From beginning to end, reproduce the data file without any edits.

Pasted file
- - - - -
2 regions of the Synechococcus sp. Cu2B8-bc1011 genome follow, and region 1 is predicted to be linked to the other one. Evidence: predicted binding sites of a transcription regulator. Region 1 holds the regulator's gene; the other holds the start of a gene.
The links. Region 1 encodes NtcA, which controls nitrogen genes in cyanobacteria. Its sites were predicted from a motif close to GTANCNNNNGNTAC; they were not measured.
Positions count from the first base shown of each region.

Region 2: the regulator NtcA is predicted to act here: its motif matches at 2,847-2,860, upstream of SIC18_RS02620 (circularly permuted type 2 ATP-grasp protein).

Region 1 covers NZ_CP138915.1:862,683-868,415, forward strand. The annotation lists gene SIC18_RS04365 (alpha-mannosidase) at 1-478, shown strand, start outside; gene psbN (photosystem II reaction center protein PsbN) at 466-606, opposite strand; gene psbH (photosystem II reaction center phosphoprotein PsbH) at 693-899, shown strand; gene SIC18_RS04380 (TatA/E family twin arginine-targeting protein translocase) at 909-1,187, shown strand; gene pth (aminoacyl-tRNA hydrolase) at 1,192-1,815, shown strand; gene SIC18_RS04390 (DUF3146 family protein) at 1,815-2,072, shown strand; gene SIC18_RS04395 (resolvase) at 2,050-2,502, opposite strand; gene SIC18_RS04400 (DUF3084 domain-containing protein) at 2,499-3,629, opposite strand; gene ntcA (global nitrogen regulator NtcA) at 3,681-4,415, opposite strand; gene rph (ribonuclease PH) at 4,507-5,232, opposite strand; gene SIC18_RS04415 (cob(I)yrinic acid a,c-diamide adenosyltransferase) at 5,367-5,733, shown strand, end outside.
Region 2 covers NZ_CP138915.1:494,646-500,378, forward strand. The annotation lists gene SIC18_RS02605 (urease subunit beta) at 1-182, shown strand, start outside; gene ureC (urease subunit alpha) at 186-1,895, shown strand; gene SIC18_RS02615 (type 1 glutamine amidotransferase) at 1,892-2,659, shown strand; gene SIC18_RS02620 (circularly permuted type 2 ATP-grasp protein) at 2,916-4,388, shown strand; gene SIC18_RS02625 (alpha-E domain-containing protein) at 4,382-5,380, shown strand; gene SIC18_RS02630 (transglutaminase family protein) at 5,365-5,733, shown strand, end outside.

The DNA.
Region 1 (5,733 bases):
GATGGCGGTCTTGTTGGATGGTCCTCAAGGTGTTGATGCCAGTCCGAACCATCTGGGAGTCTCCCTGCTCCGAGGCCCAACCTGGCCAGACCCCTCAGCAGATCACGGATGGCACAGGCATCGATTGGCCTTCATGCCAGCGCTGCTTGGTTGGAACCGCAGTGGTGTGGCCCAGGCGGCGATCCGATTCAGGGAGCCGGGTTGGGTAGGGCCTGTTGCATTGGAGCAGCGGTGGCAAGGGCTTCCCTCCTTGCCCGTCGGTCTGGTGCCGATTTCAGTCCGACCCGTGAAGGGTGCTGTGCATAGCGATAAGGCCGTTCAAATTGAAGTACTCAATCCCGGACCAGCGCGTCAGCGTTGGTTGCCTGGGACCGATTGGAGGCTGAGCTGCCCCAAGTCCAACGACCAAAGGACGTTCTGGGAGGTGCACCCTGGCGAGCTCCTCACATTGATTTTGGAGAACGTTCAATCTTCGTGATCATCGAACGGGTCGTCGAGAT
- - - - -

2 regions of the Synechococcus sp. Cu2B8-bc1011 genome follow, and region 1 is predicted to be linked to the other one. Evidence: predicted binding sites of a transcription regulator. Region 1 holds the regulator's gene; the other holds the start of a gene.
The links. Region 1 encodes NtcA, which controls nitrogen genes in cyanobacteria. Its sites were predicted from a motif close to GTANCNNNNGNTAC; they were not measured.
Positions count from the first base shown of each region.

Region 2: the regulator NtcA is predicted to act here: its motif matches at 2,847-2,860, upstream of SIC18_RS02620 (circularly permuted type 2 ATP-grasp protein).

Region 1 covers NZ_CP138915.1:862,683-868,415, forward strand. The annotation lists gene SIC18_RS04365 (alpha-mannosidase) at 1-478, shown strand, start outside; gene psbN (photosystem II reaction center protein PsbN) at 466-606, opposite strand; gene psbH (photosystem II reaction center phosphoprotein PsbH) at 693-899, shown strand; gene SIC18_RS04380 (TatA/E family twin arginine-targeting protein translocase) at 909-1,187, shown strand; gene pth (aminoacyl-tRNA hydrolase) at 1,192-1,815, shown strand; gene SIC18_RS04390 (DUF3146 family protein) at 1,815-2,072, shown strand; gene SIC18_RS04395 (resolvase) at 2,050-2,502, opposite strand; gene SIC18_RS04400 (DUF3084 domain-containing protein) at 2,499-3,629, opposite strand; gene ntcA (global nitrogen regulator NtcA) at 3,681-4,415, opposite strand; gene rph (ribonuclease PH) at 4,507-5,232, opposite strand; gene SIC18_RS04415 (cob(I)yrinic acid a,c-diamide adenosyltransferase) at 5,367-5,733, shown strand, end outside.
Region 2 covers NZ_CP138915.1:494,646-500,378, forward strand. The annotation lists gene SIC18_RS02605 (urease subunit beta) at 1-182, shown strand, start outside; gene ureC (urease subunit alpha) at 186-1,895, shown strand; gene SIC18_RS02615 (type 1 glutamine amidotransferase) at 1,892-2,659, shown strand; gene SIC18_RS02620 (circularly permuted type 2 ATP-grasp protein) at 2,916-4,388, shown strand; gene SIC18_RS02625 (alpha-E domain-containing protein) at 4,382-5,380, shown strand; gene SIC18_RS02630 (transglutaminase family protein) at 5,365-5,733, shown strand, end outside.

The DNA.
Region 1 (5,733 bases):
GATGGCGGTCTTGTTGGATGGTCCTCAAGGTGTTGATGCCAGTCCGAACCATCTGGGAGTCTCCCTGCTCCGAGGCCCAACCTGGCCAGACCCCTCAGCAGATCACGGATGGCACAGGCATCGATTGGCCTTCATGCCAGCGCTGCTTGGTTGGAACCGCAGTGGTGTGGCCCAGGCGGCGATCCGATTCAGGGAGCCGGGTTGGGTAGGGCCTGTTGCATTGGAGCAGCGGTGGCAAGGGCTTCCCTCCTTGCCCGTCGGTCTGGTGCCGATTTCAGTCCGACCCGTGAAGGGTGCTGTGCATAGCGATAAGGCCGTTCAAATTGAAGTACTCAATCCCGGACCAGCGCGTCAGCGTTGGTTGCCTGGGACCGATTGGAGGCTGAGCTGCCCCAAGTCCAACGACCAAAGGACGTTCTGGGAGGTGCACCCTGGCGAGCTCCTCACATTGATTTTGGAGAACGTTCAATCTTCGTGATCATCGAACGGGTCGTCGAGAT